Manitoba

'Mining puppies': 10 dogs rescued from hole near dump north of Winnipeg

A litter of puppies are enjoying the finer things in life after they were rescued from a hole in the ground next to a dump north of Winnipeg on Saturday night.

Puppies named Coal, Amethyst, Topaz etc. because rescuers felt like they were mining for dogs

Ten puppies were rescued from a dump north of Winnipeg on Saturday night. (Submitted by Meg Norton)

A litter of puppies are enjoying the finer things in life after they were rescued from a hole in the ground next to a dump north of Winnipeg on Friday night.

Members of Manitoba Underdogs Rescue were out of the city, returning spayed and neutered dogs to their homes, when the volunteers were told there were puppies spotted at a dump about two hours north.

When they arrived, the foster coordinator for the rescue, Meg Norton, said the team saw puppies run into the bush next to the dump. When they followed, they were led straight to the den where the dogs had been born.

At first, Norton thought there were just four puppies in the burrow, but as the team worked to pull them out, they saw a total of 10.

"We quickly realized that there was a few more puppies in there besides the four, and we just couldn't reach them. They were well out of arm's reach. We could see them kind of huddled in the back of the den," Norton said.

Eventually, members of the team began to dig around the hole — which contained obstacles, like tree roots — to make the puppies easier to access, while others held their phone flashlights up to help with visibility.

"We kept digging, making a hole big enough that we could pull them out and then for the next couple hours, worked at the front of the den, in the back of the den, kind of pushing and pulling them back and forth so somebody could reach them. And it kept going, there just kept being more and more puppies," Norton said.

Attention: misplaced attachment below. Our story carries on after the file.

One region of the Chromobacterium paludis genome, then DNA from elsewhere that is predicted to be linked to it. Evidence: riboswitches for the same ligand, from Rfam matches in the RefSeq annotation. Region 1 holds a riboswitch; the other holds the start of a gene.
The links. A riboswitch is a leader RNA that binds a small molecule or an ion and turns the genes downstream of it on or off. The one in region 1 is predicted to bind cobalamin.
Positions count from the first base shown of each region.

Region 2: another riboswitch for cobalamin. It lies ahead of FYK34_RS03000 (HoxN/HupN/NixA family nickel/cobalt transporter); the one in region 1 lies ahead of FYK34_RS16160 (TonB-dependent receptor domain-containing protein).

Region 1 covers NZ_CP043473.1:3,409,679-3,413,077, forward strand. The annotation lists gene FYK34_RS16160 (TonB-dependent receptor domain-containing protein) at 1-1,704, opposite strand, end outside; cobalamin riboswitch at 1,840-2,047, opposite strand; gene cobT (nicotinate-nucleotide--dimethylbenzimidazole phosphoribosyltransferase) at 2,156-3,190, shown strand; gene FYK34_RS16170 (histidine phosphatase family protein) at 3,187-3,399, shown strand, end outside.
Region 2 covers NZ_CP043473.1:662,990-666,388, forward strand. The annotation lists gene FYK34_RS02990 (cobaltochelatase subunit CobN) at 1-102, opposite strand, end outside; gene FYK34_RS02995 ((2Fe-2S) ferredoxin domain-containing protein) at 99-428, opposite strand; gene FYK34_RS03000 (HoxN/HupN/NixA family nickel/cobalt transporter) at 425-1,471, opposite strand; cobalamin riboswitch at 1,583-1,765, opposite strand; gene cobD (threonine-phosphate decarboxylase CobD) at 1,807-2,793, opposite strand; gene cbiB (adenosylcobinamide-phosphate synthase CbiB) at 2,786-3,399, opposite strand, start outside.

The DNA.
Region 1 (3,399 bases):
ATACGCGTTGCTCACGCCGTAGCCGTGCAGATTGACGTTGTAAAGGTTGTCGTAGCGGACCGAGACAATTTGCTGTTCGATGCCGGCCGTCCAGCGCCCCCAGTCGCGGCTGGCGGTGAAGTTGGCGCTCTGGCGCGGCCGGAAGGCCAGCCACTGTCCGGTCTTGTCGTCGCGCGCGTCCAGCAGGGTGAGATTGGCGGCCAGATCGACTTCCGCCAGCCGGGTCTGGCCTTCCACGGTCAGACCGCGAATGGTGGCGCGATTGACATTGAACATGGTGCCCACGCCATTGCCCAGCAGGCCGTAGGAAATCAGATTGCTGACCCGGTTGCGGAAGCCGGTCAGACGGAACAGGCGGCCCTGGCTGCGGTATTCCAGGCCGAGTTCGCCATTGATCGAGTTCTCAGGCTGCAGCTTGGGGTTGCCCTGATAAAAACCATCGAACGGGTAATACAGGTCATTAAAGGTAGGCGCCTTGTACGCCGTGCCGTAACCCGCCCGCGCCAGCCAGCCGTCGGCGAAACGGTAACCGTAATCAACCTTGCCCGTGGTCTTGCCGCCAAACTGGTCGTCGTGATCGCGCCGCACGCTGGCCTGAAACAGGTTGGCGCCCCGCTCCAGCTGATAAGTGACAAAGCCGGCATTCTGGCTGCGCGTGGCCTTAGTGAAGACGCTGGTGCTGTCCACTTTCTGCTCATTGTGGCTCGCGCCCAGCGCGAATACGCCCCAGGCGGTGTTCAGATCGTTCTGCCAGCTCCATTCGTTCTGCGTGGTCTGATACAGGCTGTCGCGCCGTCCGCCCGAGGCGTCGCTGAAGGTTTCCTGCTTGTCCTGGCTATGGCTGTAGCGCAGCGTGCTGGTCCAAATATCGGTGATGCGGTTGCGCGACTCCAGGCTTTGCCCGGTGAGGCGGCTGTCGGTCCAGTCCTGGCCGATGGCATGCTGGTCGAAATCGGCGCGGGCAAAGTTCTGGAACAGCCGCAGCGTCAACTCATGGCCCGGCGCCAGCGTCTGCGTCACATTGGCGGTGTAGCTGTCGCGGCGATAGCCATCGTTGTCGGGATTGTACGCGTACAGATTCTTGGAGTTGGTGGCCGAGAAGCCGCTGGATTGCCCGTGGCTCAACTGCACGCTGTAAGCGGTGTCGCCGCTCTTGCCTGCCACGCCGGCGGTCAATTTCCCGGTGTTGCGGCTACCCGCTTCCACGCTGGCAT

"It kind of felt a little bit like ... where the clowns keep coming out of the car and it just kept going, oh my gosh, there's one more and there's one more." 

All ten puppies seem healthy and doing well and will soon be put up for adoption, Manitoba Underdogs says. (Submitted by Meg Norton)

Norton said it felt a bit like the puppies were being rescued from a mine, so they're named to reflect their origin, including Topaz, Coal, Amethyst, Garnet and Amber.

"We named them after gemstones, things that you would mine for, because that's really what we felt like we were doing. We were mining puppies out of this little this little hole underground," she said.

'Gentle giant' stood by

All the while, the team had some company.

A "gentle giant" — a stray dog the volunteers found at the dump and named Baron — stood by to keep watch.

"You could hear other dogs and coyotes howling off in the distance and he would get up and he would let out like a low growl, keeping things away from us. And then he would come back and he would lay with us. And that's when somebody would be taking a break from digging, and [Baron] would go and sit with them," she said.

"It was honestly something that I feel like movies are written about."

Baron the 'gentle giant' was found stray at the dump and taken in by Manitoba Underdogs Rescue. He watched over the volunteers as they pulled the puppies out of the hole and protected them from other feral dogs and coyotes that were nearby. (Submitted by Meg Norton)

Along with the puppies, Baron was also taken in by the rescue, and the dogs are all being checked out by a vet.

'Swimming' in vet bills

The puppies' mother is still at the dump, Norton says, but the team will head back out and attempt to take her and the other dogs living there into safety, and get them all fixed to prevent more puppies from being born.

"Just so we can stop the cycle from happening," she said.

As soon as all of the dogs are cleared by a vet, they will be put up for adoption.

Meanwhile, Norton says Manitoba Underdogs Rescue is over capacity because of the pandemic.

Normally, the team will visit different communities and offer spay and neuter clinics, but that's not possible because of travel restrictions and lockdowns.

That means more puppies are being born and more dogs are being surrendered.

"We are swimming in medical bills and just the normal bills to run a rescue with over 100 dogs in care, so we're calling on anybody who is able ... to donate and help the rescue," she said.

ABOUT THE AUTHOR

Rachel Bergen is a journalist for CBC Manitoba and previously reported for CBC Saskatoon. Email story ideas to rachel.bergen@cbc.ca.

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